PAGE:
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this unit 4.99
sub units 5.10

Random Sample

Generates random numbers following a Chi-Square distribution.
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Class RandomSample

The chi-square distribution is a univariate distribution which results when univariate-normal variables are squared, and possibly summed. While the normal distribution is symmetric, the chi-square distribution is skewed to the right, and has a minimum of 0. The degrees of freedom of the resulting chi-square distribution are equal to the number of variables that are summed. The mean of a chi-square distribution is equal to its degrees of freedom, and the variance is equal to twice the degrees of freedom.

These chi-square distributions are themselves additive. That is, a chi-square-distributed variable with d_1 degrees of freedom can be added to one with d_2 degrees of freedom to yield a chi-square-distributed variable with d_1 + d_2 degrees of freedom, as long as the two added variables are independent. Analogous results can be obtained by subtraction, under the same condition.

The probability density function for the chi-square distribution with r degrees of freedom is given by

If some or all of the original normal variables had nonzero mean, then the result will be a noncentral chi-square distribution, with noncentrality parameter Q. The effect of the noncentrality parameter is to move the distribution to the right and to make it appear flatter and more symmetrical. Adding two independent noncentral chi-square distributed variables with noncentrality parameters Q_1 and Q_2yields a noncentral chi-square distributed variable with noncentrality parameter Q_1 + Q_2.

Using this class, the diagram below is generated from two distinct sequences of 1000 random numbers. Each pair of numbers are plotted against each other, to illustrate the Chi-Square behaviour of this non-uniform random number generator.



The average running time for generating 100,000,000 random numbers using this class on a 750MHz microprocessor is 76 seconds.


  • Ed Rigdon's structural equation modeling FAQ, http://www2.gsu.edu/~mkteer/semfaq.html
  • MathWorld, http://mathworld.wolfram.com/Chi-SquaredDistribution.html
  • The Newran03 random number generator library of Robert Davies, http://www.robertnz.net/nr03doc.htm

Example 1

The following example displays 40 random floating point numbers from a chi-square distribution. It uses two different generators to achieve this. The first generator uses a particular value to initialize the seed, while the second one is using the system timer. Notice that it was necessary to divide the timer with the MERSENNEDIV value in order to keep the seed in the (0, 1) interval. Since the seed of the first generator is never changed, the first 20 numbers will always remain the same. However since the second generator is initialized via the system timer, the next 20 numbers will obviously vary with each execution of the program,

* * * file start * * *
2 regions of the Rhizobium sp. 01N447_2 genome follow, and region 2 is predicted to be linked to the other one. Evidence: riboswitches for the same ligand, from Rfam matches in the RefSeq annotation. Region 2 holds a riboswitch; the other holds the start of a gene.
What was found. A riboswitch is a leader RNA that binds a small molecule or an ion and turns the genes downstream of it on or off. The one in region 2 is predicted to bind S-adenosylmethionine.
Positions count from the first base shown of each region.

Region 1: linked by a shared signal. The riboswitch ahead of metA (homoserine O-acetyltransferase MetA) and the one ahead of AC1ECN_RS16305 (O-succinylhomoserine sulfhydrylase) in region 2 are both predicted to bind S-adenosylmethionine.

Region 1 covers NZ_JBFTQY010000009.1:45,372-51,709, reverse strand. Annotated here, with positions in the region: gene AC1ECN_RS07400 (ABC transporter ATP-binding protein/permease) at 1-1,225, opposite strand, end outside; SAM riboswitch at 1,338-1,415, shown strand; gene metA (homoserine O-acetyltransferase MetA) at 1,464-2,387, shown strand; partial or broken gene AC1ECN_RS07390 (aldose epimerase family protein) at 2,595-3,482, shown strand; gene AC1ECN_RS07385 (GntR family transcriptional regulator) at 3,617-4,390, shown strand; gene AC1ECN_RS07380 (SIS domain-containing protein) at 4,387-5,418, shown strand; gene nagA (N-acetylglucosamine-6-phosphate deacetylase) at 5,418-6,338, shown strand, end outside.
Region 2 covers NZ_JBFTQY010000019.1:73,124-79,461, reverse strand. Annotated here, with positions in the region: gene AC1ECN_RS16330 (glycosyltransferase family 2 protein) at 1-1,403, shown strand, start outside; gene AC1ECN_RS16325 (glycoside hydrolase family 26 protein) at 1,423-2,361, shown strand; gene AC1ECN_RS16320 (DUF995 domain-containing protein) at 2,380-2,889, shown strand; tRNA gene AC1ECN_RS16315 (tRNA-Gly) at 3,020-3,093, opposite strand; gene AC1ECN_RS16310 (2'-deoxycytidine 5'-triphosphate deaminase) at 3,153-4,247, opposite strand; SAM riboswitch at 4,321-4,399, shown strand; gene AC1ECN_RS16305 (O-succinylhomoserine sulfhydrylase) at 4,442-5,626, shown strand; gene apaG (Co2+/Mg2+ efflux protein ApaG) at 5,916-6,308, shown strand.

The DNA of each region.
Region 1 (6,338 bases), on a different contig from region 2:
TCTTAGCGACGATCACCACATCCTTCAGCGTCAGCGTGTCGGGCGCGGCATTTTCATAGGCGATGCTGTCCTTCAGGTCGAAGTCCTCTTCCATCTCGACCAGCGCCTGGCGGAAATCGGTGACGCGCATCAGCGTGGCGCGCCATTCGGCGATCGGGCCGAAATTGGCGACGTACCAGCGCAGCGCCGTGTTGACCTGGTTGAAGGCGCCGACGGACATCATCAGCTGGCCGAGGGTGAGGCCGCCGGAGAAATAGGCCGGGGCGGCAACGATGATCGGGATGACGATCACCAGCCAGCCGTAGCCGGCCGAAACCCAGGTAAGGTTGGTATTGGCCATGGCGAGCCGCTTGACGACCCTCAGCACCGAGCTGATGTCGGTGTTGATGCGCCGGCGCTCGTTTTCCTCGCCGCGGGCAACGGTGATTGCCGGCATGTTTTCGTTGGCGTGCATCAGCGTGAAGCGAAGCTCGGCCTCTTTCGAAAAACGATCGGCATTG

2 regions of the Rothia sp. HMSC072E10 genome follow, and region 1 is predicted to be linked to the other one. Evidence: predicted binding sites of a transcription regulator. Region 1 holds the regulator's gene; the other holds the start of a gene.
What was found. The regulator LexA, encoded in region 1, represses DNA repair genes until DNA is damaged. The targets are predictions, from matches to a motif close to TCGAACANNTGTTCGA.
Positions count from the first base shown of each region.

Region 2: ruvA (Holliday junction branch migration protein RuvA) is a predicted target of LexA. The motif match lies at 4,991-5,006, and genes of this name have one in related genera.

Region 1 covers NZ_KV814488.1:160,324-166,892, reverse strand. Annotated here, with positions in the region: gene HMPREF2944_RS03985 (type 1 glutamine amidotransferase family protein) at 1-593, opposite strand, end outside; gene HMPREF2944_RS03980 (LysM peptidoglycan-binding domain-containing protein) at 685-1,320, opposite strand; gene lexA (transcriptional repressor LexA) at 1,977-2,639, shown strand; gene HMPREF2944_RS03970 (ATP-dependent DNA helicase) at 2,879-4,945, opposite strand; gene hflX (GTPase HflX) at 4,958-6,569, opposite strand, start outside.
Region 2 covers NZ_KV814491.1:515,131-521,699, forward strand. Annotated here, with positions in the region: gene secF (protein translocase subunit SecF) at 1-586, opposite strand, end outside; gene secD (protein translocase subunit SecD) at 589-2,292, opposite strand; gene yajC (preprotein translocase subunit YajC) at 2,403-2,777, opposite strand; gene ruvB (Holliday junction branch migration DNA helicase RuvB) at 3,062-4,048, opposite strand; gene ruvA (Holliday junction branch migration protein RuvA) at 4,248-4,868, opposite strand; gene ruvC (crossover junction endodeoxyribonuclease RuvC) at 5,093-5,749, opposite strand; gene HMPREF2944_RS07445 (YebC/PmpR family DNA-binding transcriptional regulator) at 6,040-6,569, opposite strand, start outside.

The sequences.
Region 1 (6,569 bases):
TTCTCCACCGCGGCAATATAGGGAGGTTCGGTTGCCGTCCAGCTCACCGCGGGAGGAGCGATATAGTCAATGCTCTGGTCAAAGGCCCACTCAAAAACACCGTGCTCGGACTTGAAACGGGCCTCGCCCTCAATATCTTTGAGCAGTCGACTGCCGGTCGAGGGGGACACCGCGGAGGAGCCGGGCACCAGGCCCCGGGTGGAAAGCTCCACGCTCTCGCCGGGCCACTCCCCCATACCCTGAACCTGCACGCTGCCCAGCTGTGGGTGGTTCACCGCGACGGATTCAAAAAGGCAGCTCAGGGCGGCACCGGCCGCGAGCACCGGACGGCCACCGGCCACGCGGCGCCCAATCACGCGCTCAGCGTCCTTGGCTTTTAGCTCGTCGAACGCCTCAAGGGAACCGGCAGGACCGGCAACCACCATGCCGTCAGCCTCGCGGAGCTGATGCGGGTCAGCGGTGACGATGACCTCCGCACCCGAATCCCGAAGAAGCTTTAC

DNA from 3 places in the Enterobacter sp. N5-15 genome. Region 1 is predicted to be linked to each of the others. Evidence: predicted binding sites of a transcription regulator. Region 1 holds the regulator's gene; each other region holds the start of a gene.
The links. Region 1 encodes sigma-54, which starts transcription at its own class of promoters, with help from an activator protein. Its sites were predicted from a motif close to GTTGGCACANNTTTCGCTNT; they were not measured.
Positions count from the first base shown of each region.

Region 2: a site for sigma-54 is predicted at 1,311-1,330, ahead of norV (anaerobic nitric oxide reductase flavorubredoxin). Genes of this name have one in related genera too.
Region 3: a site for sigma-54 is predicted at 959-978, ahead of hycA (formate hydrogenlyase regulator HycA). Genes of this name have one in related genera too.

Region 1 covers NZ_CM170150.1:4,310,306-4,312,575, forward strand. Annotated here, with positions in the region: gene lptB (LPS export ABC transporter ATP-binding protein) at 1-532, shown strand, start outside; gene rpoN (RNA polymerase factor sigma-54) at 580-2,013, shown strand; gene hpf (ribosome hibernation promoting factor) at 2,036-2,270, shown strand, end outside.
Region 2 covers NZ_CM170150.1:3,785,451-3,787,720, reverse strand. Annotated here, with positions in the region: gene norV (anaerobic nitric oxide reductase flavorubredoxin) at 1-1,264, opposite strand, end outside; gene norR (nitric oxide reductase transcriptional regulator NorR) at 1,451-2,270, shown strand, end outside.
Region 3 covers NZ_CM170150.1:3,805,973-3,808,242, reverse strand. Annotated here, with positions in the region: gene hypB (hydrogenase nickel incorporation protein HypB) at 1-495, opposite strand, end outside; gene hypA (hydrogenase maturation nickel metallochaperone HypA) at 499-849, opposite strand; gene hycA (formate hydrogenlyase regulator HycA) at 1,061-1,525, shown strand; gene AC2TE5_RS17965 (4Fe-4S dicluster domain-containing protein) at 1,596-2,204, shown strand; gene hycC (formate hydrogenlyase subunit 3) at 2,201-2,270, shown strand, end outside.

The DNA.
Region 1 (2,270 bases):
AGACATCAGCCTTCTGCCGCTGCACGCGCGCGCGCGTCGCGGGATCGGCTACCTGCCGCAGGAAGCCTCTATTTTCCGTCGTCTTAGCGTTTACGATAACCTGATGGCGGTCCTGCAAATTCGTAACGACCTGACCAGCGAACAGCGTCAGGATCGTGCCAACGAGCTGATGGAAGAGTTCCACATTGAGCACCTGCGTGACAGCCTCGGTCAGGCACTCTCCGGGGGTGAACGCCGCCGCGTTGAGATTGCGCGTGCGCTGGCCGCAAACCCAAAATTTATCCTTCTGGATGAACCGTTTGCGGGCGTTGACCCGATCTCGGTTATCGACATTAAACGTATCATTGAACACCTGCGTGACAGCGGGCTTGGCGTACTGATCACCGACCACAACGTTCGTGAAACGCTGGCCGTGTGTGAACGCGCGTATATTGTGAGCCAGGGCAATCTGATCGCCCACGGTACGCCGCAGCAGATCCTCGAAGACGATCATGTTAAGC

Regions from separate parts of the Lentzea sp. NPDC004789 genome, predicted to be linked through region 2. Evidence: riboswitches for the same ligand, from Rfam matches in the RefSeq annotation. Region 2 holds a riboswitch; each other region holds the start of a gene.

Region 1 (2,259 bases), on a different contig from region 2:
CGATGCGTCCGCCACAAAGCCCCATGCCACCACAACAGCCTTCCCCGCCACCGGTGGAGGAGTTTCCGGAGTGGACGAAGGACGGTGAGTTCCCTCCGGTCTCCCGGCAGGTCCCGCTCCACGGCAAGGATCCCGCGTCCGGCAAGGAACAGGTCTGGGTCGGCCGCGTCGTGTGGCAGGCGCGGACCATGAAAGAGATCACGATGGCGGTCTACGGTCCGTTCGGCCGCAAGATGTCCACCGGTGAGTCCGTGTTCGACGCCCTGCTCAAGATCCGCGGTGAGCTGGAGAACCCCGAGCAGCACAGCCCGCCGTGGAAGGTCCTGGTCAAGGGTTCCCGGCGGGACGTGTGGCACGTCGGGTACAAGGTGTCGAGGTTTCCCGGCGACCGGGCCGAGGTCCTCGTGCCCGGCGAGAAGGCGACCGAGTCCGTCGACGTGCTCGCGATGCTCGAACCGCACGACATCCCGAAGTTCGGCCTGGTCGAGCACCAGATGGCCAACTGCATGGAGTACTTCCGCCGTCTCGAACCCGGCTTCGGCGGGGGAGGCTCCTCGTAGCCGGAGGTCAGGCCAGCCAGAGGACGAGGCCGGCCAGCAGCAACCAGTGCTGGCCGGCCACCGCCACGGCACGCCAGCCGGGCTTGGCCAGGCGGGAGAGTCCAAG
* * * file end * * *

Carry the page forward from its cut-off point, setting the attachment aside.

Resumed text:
#include <iostream>
#include <time.h>
#include <codecogs/stats/dists/continuous/chisquared/randomsample.h>
using namespace std;
int main() 
    Stats::Dists::Continuous::ChiSquared::RandomSample A(10, 12.57, 0.813);
    Stats::Dists::Continuous::ChiSquared::RandomSample B(13, 11.06, time(0) / MERSENNEDIV);
    for (int i = 0; i < 20; ++i)
        cout << A.genReal() << endl;
    cout << endl;
    for (int i = 0; i < 20; ++i)
        cout << B.genReal() << endl;
    return 0;
Below you will find 20 numbers corresponding to the output of the first generator :


Lucian Bentea
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doubles )
Constructor that sets up the class variables and initializes the associated random number generator with the given seed.


srandom number seed
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doubleseed = 0 )
This function is a simple wrapper around the randomsample class provided in this module. It uses a static to keep a single instance of this class, so that each call to this function returns a new random number. As a result this function is not necessarily thread safe, in the sense that with identical initial seed, the sequence of random numbers may differ on a multitasking or multi threaded system.

The seed is only set on the first call to this function. Thereafter this parameter is ignored. If you do no want to set the seed, then we suggest you use the system clock the first time you call this function, i.e.
#include <time.h>
sample(df, noncen, time(0) / MERSENNEDIV);
If you require more advance behaviour, we strongly recommend that directly use the underlying class randomsample that is provided with this module.

Graph is not currently available


dfdegree of freedom
seedsets the initial seed for the random generator. Only used in the first call to this function
Source Code

Source code is available when you buy a Commercial licence.

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